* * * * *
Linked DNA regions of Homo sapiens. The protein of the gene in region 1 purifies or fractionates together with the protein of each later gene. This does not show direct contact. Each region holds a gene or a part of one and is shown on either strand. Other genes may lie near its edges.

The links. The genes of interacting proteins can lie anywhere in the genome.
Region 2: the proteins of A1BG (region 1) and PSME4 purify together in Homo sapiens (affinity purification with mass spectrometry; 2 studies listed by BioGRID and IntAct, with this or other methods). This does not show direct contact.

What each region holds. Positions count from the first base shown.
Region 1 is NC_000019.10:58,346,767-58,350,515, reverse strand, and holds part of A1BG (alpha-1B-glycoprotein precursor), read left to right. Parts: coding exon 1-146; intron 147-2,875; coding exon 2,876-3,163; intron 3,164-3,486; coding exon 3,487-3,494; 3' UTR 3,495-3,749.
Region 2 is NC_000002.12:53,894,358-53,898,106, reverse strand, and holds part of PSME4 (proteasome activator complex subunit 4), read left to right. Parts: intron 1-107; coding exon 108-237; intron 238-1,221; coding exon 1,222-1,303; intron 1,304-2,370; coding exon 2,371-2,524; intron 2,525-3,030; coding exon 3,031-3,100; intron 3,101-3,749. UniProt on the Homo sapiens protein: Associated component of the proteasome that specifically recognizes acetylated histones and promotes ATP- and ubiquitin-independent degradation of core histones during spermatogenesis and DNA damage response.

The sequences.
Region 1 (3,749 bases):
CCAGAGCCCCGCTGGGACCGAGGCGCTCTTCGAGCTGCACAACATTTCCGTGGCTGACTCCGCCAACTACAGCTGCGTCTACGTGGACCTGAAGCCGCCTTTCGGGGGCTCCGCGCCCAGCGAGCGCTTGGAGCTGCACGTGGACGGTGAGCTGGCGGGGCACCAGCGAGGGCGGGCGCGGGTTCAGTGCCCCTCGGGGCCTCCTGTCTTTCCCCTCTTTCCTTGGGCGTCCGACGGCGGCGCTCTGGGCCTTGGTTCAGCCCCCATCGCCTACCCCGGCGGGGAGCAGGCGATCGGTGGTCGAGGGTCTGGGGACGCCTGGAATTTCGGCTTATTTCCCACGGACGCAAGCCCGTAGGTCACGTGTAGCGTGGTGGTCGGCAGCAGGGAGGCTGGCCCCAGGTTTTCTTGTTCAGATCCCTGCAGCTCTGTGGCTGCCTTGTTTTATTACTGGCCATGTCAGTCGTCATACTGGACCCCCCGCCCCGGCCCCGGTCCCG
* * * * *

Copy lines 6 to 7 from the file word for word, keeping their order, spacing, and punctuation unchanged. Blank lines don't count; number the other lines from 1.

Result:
Region 2 is NC_000002.12:53,894,358-53,898,106, reverse strand, and holds part of PSME4 (proteasome activator complex subunit 4), read left to right. Parts: intron 1-107; coding exon 108-237; intron 238-1,221; coding exon 1,222-1,303; intron 1,304-2,370; coding exon 2,371-2,524; intron 2,525-3,030; coding exon 3,031-3,100; intron 3,101-3,749. UniProt on the Homo sapiens protein: Associated component of the proteasome that specifically recognizes acetylated histones and promotes ATP- and ubiquitin-independent degradation of core histones during spermatogenesis and DNA damage response.

The sequences.